Study

The effect of forest ski-pistes on butterfly assemblages in the Alps

  • Published source details Rolando A., Negro M., D'Entreves P.P., Balletto E. & Palestrini C. (2013) The effect of forest ski-pistes on butterfly assemblages in the Alps. Insect Conservation and Diversity, 6, 212-222.

Actions

This study is summarised as evidence for the following.

Action Category

Restore or create grassland/savannas

Action Link
Butterfly and Moth Conservation
  1. Restore or create grassland/savannas

    A replicated, paired, site comparison study in 2010 three alpine grassland and forest sites in the Aosta Valley, Italy (Rolando et al. 2013) found that created semi-natural grasslands had a higher abundance and diversity of butterflies than adjacent conifer forest, and a higher abundance but lower diversity of butterflies than nearby species-rich pastures. On created grasslands, the total number of butterflies recorded (1,133 individuals) was higher than on pastures (759 individuals) or in forests (1,060 individuals). However, species diversity on created grasslands was lower than on pastures but higher than in forests (data presented as model results). Created semi-natural grassland strips (>15-years-old) were occasionally grazed by cattle in summer, and used as ski-pistes in winter. Species-rich pastures were grazed annually by cattle. From 20 July–20 August 2010, butterflies were surveyed on twenty 300-m transects in each of three habitats: created grassland, adjacent coniferous forest, and nearby pastures.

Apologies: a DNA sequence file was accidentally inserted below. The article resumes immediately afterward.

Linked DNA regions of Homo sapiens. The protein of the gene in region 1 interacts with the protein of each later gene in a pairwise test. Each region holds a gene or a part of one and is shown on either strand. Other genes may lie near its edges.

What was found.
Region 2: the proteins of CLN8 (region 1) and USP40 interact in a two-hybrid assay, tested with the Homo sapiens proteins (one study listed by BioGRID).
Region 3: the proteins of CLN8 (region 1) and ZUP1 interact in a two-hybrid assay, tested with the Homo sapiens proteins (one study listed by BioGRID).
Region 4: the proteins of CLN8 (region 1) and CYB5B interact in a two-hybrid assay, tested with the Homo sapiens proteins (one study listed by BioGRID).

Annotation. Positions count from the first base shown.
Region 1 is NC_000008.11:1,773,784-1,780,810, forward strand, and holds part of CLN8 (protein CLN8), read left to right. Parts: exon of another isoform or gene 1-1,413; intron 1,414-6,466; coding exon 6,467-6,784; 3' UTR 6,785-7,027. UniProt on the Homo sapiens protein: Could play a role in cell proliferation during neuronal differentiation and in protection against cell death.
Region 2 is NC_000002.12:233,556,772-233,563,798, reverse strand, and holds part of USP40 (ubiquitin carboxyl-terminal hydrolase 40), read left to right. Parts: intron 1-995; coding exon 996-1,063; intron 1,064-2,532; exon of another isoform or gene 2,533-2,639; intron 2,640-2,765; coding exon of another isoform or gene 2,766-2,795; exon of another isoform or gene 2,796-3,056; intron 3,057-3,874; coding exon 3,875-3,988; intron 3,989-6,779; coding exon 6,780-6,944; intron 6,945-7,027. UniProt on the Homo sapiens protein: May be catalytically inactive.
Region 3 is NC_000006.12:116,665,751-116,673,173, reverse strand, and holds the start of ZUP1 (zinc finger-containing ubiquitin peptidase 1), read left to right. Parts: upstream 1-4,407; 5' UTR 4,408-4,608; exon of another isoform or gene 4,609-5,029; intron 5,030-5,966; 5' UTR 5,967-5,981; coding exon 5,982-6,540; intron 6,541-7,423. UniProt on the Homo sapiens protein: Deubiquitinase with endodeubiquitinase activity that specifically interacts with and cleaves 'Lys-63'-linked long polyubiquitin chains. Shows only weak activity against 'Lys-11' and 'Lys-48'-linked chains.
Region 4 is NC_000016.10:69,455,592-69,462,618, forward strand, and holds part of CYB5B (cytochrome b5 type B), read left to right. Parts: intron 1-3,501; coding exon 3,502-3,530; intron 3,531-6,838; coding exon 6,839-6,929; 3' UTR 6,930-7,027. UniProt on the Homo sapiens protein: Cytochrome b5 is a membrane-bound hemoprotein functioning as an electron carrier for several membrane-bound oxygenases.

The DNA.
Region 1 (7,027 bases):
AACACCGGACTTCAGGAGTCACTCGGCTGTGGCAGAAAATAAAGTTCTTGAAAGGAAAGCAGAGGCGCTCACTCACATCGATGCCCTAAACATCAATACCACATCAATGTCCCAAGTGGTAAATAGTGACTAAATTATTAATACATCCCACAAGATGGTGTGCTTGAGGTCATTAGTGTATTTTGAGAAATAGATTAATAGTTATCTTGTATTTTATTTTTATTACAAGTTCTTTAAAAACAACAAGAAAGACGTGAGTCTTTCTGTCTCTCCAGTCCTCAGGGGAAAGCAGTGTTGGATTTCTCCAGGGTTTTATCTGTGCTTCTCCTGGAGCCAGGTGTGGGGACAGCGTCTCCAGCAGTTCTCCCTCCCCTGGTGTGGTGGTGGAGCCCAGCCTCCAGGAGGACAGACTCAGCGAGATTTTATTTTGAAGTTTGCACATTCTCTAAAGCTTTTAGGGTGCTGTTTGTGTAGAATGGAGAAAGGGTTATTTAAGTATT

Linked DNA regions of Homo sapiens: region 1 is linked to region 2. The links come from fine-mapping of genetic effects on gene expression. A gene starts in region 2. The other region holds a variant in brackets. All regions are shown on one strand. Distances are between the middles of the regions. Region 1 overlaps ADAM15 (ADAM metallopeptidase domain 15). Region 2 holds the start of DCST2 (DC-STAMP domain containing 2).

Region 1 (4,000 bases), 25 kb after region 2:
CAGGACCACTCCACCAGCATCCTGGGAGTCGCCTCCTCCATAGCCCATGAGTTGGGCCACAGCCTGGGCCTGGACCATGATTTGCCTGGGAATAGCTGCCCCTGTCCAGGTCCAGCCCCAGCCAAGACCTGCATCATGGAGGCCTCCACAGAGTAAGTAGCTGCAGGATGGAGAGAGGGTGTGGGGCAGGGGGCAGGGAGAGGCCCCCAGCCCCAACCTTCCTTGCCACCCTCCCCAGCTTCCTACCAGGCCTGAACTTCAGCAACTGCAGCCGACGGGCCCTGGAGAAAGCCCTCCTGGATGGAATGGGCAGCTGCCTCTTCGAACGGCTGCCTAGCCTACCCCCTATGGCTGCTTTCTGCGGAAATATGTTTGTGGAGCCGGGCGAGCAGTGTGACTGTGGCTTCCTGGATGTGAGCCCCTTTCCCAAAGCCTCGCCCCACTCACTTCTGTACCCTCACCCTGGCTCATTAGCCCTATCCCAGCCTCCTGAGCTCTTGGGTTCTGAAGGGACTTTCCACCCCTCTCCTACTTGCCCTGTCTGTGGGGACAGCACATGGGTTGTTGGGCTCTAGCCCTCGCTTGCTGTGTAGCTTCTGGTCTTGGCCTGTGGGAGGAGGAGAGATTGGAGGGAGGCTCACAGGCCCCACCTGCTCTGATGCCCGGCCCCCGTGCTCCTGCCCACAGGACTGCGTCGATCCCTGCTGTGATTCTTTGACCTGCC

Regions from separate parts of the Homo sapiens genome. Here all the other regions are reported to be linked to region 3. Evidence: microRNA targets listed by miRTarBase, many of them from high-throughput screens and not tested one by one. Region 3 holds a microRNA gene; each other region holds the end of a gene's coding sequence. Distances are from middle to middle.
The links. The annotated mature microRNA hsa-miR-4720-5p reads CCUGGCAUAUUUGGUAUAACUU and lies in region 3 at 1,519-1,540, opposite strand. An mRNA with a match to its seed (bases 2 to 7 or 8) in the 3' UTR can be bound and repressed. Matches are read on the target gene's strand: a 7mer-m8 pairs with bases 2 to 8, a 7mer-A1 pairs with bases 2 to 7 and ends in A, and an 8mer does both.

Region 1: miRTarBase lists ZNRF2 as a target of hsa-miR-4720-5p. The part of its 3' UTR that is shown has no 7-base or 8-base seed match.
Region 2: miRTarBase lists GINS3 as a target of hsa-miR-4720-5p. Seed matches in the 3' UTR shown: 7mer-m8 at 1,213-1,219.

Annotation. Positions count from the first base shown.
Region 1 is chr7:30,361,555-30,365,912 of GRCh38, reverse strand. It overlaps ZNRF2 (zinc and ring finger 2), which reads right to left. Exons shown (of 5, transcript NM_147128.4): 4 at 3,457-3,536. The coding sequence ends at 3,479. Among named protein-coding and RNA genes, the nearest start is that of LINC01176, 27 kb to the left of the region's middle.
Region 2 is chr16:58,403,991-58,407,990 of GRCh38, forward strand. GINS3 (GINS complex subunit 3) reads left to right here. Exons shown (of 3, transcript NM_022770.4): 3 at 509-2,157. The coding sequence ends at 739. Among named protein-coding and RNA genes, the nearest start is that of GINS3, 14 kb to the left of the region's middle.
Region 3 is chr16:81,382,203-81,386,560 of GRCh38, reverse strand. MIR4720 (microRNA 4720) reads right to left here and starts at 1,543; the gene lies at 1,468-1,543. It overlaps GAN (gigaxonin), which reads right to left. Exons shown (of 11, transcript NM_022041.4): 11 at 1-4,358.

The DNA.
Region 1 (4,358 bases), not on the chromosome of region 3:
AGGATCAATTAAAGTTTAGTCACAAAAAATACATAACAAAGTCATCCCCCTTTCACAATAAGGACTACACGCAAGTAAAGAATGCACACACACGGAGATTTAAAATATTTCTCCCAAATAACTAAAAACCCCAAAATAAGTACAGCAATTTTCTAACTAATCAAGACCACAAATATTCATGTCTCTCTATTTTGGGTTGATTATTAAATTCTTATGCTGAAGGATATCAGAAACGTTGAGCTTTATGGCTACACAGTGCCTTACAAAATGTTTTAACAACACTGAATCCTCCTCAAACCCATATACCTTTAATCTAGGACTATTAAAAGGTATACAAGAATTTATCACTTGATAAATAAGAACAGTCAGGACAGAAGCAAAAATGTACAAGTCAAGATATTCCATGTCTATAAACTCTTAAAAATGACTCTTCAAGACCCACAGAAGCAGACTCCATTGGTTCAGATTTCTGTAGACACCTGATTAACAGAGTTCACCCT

(Summarised by: Andrew Bladon)

Output references
What Works 2021 cover

What Works in Conservation

What Works in Conservation provides expert assessments of the effectiveness of actions, based on summarised evidence, in synopses. Subjects covered so far include amphibians, birds, mammals, forests, peatland and control of freshwater invasive species. More are in progress.

More about What Works in Conservation

Download free PDF or purchase
The Conservation Evidence Journal

The Conservation Evidence Journal

An online, free to publish in, open-access journal publishing results from research and projects that test the effectiveness of conservation actions.

Read the latest volume: Volume 19

Go to the CE Journal

Discover more on our blog

Our blog contains the latest news and updates from the Conservation Evidence team, the Conservation Evidence Journal, and our global partners in evidence-based conservation.


Who uses Conservation Evidence?

Meet some of the evidence champions

Endangered Landscape Programme Red List Champion - Arc Kent Wildlife Trust The Rufford Foundation Save the Frogs - Ghana Bern wood Supporting Conservation Leaders National Biodiversity Network Sustainability Dashboard Frog Life The international journey of Conservation - Oryx British trust for ornithology Cool Farm Alliance UNEP AWFA Butterfly Conservation People trust for endangered species Vincet Wildlife Trust